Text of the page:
When it is hot, a man sweats, he transpires.
A plant also transpires.
The water in the sap evaporates, the leaf gets dry.
The plant is thirsty.

The plant needs air and light

If a plant is not in the light, it does not grow well.
Light does not come through the leaves of a dense mango tree, and almost nothing grows under it.
Grass needs light to grow.

Plants get most good from air and light:

· if you pull out weeds;

· if you prune trees such as coffee, cocoa.

· if you grow crops on fairly high ridges, as with groundnuts, cotton, salad plants.

· if you make stems climb on sticks or branches, for instance, cowpeas, tomatoes, yams.

Weeds and cotton

With good air circulation, there is less disease.
Well ventilated plants resist disease better.


The plant needs water

When there is not enough rain, the roots cannot find water, the leaves wilt, the plant grows badly.
If there is a great lack of water, the harvest is very poor.
The plant feeds badly.
It does not produce many fruits or seeds.
It may die.

You understand now why you have to give the plant water.
When there is enough water, the plant grows well; it produces plenty of seeds or fruits.

The plant which has water and the plant which does not have enough water

Young plants do not have many roots.
They cannot seek out water that lies very deep.
They wilt quickly if they are left in the sun.
Seedlings must be protected by covering them, for instance, with branches.
Seedlings must be well watered.

Branche and seedlings

The plant needs its leaves

If a plant has many big leaves, the harvest will be good.
If a plant has few, small leaves, the harvest will be less good.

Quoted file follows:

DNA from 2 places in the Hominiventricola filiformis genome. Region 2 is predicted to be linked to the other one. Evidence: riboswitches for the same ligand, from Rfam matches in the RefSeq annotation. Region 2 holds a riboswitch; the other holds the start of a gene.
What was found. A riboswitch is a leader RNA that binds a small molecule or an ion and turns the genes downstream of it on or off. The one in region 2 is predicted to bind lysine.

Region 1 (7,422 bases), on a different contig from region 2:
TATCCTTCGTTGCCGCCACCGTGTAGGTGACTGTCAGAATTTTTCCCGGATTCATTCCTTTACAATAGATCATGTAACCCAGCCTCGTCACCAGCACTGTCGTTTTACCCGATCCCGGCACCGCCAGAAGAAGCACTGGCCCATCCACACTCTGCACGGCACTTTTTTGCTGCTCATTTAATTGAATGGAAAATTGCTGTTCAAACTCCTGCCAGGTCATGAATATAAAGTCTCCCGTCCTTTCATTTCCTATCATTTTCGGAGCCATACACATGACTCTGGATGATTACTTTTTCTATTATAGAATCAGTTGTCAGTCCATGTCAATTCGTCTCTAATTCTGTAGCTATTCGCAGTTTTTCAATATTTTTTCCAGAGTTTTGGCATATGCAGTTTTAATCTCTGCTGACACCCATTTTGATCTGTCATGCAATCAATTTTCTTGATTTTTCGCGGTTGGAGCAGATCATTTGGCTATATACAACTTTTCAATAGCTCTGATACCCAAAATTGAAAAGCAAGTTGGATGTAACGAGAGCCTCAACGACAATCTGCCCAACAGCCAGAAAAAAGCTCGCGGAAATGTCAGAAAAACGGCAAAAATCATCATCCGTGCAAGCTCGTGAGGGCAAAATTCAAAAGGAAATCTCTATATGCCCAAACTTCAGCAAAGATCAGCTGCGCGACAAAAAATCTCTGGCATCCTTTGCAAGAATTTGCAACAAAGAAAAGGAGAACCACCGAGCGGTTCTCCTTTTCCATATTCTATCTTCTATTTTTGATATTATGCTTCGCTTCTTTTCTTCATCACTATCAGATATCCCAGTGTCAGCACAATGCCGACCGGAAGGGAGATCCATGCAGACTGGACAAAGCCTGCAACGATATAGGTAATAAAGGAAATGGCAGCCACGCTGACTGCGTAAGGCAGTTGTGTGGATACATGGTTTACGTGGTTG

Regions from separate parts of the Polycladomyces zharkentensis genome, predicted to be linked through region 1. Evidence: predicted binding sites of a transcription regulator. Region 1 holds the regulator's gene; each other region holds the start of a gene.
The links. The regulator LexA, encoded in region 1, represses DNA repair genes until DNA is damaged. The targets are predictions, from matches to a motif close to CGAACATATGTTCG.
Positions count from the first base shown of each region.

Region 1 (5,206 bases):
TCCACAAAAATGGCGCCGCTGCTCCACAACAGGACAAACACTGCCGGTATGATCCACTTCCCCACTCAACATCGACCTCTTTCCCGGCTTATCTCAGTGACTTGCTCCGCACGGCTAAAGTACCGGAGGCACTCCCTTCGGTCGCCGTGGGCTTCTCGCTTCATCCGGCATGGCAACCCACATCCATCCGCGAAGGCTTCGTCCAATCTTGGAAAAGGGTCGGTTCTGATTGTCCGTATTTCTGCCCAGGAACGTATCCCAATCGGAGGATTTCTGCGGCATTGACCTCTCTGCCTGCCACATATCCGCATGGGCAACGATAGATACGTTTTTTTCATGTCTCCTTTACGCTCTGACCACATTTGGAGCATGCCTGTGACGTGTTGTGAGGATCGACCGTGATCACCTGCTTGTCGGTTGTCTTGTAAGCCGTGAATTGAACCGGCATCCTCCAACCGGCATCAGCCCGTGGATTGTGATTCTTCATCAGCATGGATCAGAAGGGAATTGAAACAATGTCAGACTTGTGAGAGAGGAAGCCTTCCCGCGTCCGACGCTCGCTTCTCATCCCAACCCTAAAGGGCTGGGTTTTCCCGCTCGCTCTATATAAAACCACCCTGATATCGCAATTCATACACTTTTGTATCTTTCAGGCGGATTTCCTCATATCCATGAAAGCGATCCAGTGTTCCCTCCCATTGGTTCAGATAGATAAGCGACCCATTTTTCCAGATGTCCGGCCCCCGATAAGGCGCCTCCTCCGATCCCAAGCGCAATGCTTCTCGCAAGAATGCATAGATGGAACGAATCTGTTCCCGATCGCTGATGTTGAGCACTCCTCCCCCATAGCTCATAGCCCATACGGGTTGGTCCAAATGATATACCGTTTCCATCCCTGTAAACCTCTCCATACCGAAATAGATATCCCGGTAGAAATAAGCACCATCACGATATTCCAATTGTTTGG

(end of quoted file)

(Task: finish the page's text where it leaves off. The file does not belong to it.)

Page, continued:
Plants sown at the best density (see Booklet No. 1, page 26) will have the best leaves.
The roots will find enough food, and the leaves will change this food into organic matter, and the harvest will be good.
When plants of cotton or maize are too close together, the surplus plants are removed.

· Some insects eat leaves and buds.

Young leaves are eaten first, because they are not hard.
When the insects are born, the plants should already be strong.
The leaves, being harder, will be less attacked.
Plants sown at the right time will be strong when the insects appear.

Leaf eaten by insects

· Insects and diseases can be destroyed.

You should pull out diseased plants.
Let them dry.
Burn them.
Insects and diseases are killed by fire.
Certain seeds produce strong plants.
These strong plants resist diseases and insects better
Sow seeds which resist diseases and insects.
To kill insects or to prevent diseases, pesticides can be used.
These pesticides are poisons.
You cover the leaves with them and the insects are killed.
Often you need a sprayer, so that the pesticide covers the whole plant:

These pesticides can be dangerous to men and animals. You have to be very careful.

You must use exactly the quantity written on the containers, no more and no less.

· Animals also eat leaves.

Leaves and plants must also be protected against animals, such as goats, cows, agoutis, monkeys.

Put fences round the fields, keep a watch on cows and goats; put them in a paddock.